Tustumena delays tough on Aleutian communities

Prolonged repairs to the M/V Tustumena have made for a challenging travel summer in the southwestern communities the state ferry typically serves.


One of the Alaska Marine Highway System’s oldest vessels, the 49-year-old Tustumena has been dry-docked at Seward Ship’s Drydock Inc. just outside of the city since last November. The ship is undergoing capital improvement repairs paid for by federal highway funds.

“We’re hopeful (the Tustumena) will be back on-line by October, that’s why we cancelled sailings through September,” AMHS spokesman Jeremy Woodrow said.

First scheduled to return to service in late April, additional repairs delayed the Tustumena’s return date several times into July. The latest delay is due to incorrect steel work that needs to be redone, according to an AMHS statement.

The M/V Kennicott has taken on some of the “Rusty Tusty’s” workload, but scheduled ferry arrivals along the Aleutians are down to one or two per month in some ports this summer.

Woodrow said the likelihood of discovering additional work that needs to be done is calculated into every improvement project. Most projects see workloads increased by less than 10 percent. In the Tustumena’s case, newly discovered repair work has grown the project by 18 percent, he said.

While no one is to blame for the first rounds of added work, Woodrow said the repairs that need to be redone are costing the Seward Drydock.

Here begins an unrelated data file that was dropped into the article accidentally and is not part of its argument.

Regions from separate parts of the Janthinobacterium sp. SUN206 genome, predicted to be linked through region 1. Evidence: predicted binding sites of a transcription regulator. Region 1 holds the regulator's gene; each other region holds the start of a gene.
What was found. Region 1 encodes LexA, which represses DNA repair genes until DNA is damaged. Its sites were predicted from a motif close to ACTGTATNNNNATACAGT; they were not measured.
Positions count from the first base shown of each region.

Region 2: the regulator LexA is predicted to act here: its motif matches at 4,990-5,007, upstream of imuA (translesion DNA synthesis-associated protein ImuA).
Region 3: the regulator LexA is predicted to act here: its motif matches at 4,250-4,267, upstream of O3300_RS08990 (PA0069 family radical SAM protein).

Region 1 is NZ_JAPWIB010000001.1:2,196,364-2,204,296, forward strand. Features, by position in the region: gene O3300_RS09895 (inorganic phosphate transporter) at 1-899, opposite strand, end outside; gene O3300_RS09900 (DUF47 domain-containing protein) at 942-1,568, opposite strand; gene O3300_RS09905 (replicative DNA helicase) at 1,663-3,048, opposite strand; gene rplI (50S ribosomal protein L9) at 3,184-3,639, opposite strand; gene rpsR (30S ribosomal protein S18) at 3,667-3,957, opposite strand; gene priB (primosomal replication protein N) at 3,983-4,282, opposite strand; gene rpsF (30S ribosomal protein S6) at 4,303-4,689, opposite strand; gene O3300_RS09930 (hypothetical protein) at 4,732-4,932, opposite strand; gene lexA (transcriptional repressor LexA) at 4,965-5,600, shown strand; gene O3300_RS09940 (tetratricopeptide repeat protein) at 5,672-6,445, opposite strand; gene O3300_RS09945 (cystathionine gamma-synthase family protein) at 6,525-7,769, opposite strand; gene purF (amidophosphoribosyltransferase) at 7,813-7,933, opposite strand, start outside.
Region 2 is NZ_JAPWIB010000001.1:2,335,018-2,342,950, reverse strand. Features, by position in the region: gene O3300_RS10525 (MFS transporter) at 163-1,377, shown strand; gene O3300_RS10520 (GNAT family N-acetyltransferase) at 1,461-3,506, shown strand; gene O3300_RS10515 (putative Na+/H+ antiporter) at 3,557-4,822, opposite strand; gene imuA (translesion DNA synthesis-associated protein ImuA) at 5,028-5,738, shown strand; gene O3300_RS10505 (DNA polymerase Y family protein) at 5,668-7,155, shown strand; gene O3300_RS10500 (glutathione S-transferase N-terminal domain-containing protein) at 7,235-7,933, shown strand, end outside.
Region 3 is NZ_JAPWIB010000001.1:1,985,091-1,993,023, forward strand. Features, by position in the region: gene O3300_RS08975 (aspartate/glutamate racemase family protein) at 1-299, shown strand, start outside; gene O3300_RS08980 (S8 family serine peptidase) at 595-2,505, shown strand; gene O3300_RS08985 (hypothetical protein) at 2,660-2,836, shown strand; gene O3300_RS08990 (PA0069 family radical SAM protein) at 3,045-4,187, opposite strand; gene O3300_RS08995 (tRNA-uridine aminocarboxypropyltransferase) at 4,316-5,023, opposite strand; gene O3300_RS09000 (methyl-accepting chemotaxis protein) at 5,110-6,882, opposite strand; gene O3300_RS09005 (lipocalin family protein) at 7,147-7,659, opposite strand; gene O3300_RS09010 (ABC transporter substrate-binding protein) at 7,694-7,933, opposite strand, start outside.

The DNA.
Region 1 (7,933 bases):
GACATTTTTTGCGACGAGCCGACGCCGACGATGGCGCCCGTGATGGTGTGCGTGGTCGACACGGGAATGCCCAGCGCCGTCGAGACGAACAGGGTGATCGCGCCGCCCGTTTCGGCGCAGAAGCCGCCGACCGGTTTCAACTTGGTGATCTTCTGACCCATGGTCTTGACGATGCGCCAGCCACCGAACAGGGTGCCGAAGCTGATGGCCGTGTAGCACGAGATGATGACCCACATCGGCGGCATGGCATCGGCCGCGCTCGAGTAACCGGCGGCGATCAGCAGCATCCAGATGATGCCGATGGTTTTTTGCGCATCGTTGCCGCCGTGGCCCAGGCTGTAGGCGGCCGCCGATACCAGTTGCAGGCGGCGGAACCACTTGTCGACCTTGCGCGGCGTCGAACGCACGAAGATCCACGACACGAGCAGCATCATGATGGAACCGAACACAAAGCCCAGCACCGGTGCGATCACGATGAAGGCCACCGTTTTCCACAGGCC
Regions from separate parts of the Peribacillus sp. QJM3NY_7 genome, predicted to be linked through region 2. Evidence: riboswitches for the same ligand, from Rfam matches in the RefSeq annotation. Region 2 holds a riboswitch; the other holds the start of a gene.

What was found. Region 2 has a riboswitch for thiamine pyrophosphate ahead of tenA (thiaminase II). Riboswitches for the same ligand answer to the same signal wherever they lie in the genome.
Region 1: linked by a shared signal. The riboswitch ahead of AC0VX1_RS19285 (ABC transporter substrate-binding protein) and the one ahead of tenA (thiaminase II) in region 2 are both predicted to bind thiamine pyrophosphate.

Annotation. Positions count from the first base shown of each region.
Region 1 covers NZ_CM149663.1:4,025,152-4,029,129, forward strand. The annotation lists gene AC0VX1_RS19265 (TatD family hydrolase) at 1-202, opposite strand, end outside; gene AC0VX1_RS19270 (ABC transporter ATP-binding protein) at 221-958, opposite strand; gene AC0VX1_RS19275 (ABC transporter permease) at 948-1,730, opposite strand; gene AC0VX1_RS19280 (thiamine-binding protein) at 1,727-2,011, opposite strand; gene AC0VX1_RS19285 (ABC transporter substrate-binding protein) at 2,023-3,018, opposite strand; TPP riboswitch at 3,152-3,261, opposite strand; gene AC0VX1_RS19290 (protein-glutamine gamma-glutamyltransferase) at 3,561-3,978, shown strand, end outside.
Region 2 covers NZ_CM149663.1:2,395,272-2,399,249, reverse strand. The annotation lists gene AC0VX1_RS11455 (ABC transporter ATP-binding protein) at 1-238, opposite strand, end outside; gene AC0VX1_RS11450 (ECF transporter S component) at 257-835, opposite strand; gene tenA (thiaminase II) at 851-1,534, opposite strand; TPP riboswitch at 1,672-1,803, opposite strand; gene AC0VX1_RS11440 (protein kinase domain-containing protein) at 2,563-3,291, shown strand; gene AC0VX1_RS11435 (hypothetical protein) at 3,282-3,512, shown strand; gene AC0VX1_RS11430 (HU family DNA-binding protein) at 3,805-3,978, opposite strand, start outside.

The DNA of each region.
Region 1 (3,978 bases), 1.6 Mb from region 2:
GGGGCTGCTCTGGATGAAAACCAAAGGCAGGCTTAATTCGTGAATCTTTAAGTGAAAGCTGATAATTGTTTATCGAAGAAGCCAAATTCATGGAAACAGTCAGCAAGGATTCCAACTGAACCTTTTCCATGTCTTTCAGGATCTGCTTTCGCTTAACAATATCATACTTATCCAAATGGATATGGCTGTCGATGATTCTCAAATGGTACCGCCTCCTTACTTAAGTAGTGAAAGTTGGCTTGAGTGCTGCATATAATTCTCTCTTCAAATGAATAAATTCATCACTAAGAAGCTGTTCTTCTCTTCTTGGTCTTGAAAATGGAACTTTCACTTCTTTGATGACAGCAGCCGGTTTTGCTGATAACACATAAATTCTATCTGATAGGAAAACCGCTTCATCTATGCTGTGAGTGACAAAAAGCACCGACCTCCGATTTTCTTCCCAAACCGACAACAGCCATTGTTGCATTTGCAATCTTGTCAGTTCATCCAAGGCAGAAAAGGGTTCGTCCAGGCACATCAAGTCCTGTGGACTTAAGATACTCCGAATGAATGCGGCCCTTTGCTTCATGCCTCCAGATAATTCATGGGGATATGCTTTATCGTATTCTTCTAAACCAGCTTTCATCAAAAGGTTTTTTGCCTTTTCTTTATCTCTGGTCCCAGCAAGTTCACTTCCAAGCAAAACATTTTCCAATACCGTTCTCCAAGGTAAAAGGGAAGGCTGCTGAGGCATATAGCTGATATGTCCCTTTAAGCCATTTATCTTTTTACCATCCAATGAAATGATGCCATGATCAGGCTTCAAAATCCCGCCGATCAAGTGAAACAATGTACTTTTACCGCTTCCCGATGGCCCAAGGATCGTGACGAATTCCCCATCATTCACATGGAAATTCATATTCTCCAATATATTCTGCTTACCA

“Every day since July 13 the shipyard has actually been incurring liquidated damages of $20,000 per day,” he said.

AMHS originally estimated the Tustumena project to total $6.2 million, Woodrow said. Because the shipyard bid the project so low, only about $5 million has actually been spent.

The state is legally bound to accept the low bid on any project, Woodrow said. He added that the Seward shipyard has completed many small projects for AMHS in the past, but this is the first capital improvement project it has undertaken in more than 10 years.

When the Tustumena returns to service will largely depend on how long it takes to get steel for the repairs from the Lower 48, Woodrow said.

The delays have hampered construction projects along the Aleutians and Alaska Peninsula in addition to limiting passenger travel.

Aleutians East Borough Communications Manager Laura Tanis wrote in an email that electrical work to the small boat harbor in Sand Point has been delayed because materials can’t be shipped on the ferry. She also wrote that a bridge repair project in False Pass has been slowed.

False Pass City Clerk Chris Emrich said the bridge is on the road to the airport and the work has been delayed nearly three months on the state project because shipping materials via barge service is several times more expensive than on the ferry.

“We had one maintenance man who was done with his contract (with the city of False Pass) and he had no way to get his truck and his stuff home and he lives in the Interior,” Emrich said.

He added that the city has had to hold off on purchasing new snow removal equipment because of the added cost to ship it on a private barge service from Homer. Emrich said moving two pieces of equipment from Homer to False Pass on the state ferry would cost about $5,000 — about $20,000 less than on a barge.

In addition to work challenges, he said flights out of the area are booked up like never before. Emerich said some flight services are full up to three weeks out for flights to Anchorage.

Designs for a new Tustumena are being drawn up, Woodrow said, but funding for a new ship will take years to secure.

While Woodrow acknowledges the delays have been troublesome for affected communities, he said everyone agrees that having a safe and seaworthy Tustumena for years to come is the ultimate priority.

Elwood Brehmer can be reached at elwood.brehmer@alaskajournal.com.